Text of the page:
Merrick Garland begins his second year as attorney general much the same way he launched his first — a quiet man at the center of political storms over democracy, the rule of law and Donald Trump.
A year in, the central test of Garland’s tenure remains the same: convince lawmakers and the public that his is an apolitical Justice Department at a time when their biggest issues are inherently political, including the Jan. 6 attack on Congress, a congressional investigation of Trump’s efforts to undo the 2020 election results, and partisan battles over elections and civil rights.
Garland marked his first anniversary in the job in typically quiet fashion, conferring with senior aides in his office — the kind of face-to-face meeting that has been rare during the coronavirus pandemic. In a brief exchange with reporters before the meeting began, Garland — who declined to be interviewed for this article — steadfastly refused to discuss the possibility of investigating Trump.
Speaking in his characteristically low, raspy voice, the attorney general said the department does not “shy away from cases that are controversial or sensitive or political. To do that would undermine an element of the rule of law. … What we must avoid is any partisan element of our decision-making about cases.”
Steven Wasserman, a federal prosecutor in D.C. and president of the National Association of Assistant United States Attorneys, said it is difficult to quantify Garland’s impact on morale: Federal prosecutors across the country have a wide range of political views, and the association does not survey its members about their boss.
But Wasserman said there have been some notable differences since Garland took over. Attorney General William P. Barr, the second attorney general under Trump, intervened in cases, drew objections from line prosecutors, and famously accused career staffers of injecting themselves into politics and “headhunting” for high-profile targets.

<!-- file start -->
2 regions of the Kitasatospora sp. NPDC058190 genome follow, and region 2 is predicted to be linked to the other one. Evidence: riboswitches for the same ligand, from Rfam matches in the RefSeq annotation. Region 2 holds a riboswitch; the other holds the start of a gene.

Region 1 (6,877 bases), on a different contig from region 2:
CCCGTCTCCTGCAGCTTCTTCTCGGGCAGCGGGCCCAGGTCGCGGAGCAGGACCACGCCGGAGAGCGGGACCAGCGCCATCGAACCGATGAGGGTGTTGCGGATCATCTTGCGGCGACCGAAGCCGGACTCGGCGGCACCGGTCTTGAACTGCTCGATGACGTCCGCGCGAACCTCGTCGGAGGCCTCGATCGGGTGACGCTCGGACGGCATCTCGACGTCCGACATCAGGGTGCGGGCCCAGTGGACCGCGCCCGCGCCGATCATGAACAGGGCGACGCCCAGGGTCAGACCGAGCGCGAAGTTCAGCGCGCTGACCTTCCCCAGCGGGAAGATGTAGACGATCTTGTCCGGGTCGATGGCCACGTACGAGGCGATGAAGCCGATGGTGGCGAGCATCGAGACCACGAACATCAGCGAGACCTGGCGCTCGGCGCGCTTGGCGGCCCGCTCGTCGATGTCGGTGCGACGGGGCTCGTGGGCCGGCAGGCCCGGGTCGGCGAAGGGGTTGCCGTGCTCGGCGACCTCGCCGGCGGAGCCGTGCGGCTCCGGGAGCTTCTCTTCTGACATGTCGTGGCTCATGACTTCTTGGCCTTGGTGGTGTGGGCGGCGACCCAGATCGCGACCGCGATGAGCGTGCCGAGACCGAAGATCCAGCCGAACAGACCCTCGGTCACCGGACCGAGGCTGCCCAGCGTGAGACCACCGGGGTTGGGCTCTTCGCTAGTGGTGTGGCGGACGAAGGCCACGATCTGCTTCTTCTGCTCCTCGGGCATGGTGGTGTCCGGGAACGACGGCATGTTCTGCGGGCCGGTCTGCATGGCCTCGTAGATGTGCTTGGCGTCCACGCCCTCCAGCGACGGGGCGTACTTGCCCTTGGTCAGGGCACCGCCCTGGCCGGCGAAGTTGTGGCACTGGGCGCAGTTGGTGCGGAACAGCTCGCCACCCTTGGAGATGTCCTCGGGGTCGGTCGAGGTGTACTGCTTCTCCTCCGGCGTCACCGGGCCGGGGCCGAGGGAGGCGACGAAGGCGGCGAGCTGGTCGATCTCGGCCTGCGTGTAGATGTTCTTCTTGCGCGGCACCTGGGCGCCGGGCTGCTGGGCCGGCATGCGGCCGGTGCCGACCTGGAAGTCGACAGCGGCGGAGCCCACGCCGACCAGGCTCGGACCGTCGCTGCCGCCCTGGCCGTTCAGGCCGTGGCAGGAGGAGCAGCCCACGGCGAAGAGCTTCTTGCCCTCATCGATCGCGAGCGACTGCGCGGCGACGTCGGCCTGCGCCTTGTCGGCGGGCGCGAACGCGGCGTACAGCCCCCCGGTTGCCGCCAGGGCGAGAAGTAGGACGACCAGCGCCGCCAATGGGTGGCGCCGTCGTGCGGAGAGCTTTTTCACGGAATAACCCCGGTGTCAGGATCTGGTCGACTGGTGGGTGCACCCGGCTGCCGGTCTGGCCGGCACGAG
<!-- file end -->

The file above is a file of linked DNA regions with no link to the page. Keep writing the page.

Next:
Garland’s tenure has not been marked by “the type of controversy that existed in the last administration — certainly not the same type of rhetoric coming from the attorney general,” Wasserman said. He noted the return of “a level of stability and civility that I would think most prosecutors expect” from Justice Department leaders.
Garland’s biggest accomplishment, Wasserman said, was his supervision of the investigation into the Jan. 6 riot at the Capitol — a sprawling, complex probe that is by some measures the largest case in U.S. history. Last week marked a key moment in that investigation, when the FBI arrested Henry “Enrique” Tarrio, the longtime leader of the Proud Boys group, on charges of conspiring with followers to attack Congress on Jan. 6.
The arrest of Tarrio, who says he is no longer the Proud Boys’ leader, is significant in part because he was not in Washington on Jan. 6 — an indication prosecutors are moving farther from the scene of the crime toward anyone who may have plotted the attack from afar.
Wasserman said the association is concerned, however, with rising violent crime in the United States and whether the department’s policies are appropriate to meet the moment.
“The association believes that this administration needs to conduct an honest assessment of the policies that have encouraged leniency in the last 10 to 15 years, and whether those are appropriate and effective given the direction that crime is going,” Wasserman said.
Garland has plenty of critics on the right. They have accused him of blaming lawful gun owners for crime, targeting conservative critics of school coronavirus policies, and refusing to give them information about an ongoing investigation of President Biden’s son Hunter. But he has also faced vocal skepticism from those on the left who want him to aggressively investigate Trump and his inner circle for possible crimes surrounding the 2020 election and the Jan. 6 Capitol breach.
Kristy Parker, a former federal prosecutor and counsel at the advocacy group Protect Democracy, said Garland’s legacy will probably be defined by that issue. At stake, she said, is not just whether Trump will face personal consequences but whether the Justice Department can hold accountable those who commit crimes, irrespective of their political status.
“This is a big moment in history,” said Parker, who thinks Trump should be investigated for his efforts to overturn the 2020 election. “This is going to be a defining moment in how we view our own justice system, and how everybody else in the world views it. We’ve always held ourselves up as a beacon of how to do democracy in the world. And if we’re not capable of investigating a president of the United States who openly flouted the law, then that’s going to be a real turning point for us, and in my view, we’ll be taking the wrong turn at the fork in the road.”
It’s still unclear whether the department is targeting the former president specifically as it investigates the Jan. 6 riot, Parker said. There are some worrying signs it is not, she said, particularly in not seeking interviews with those closest to Trump. But Garland has insisted investigators are building cases up from low-level players and will follow the evidence however high it leads. So far, investigators are not known to have interviewed those closest to Trump as part of their probe.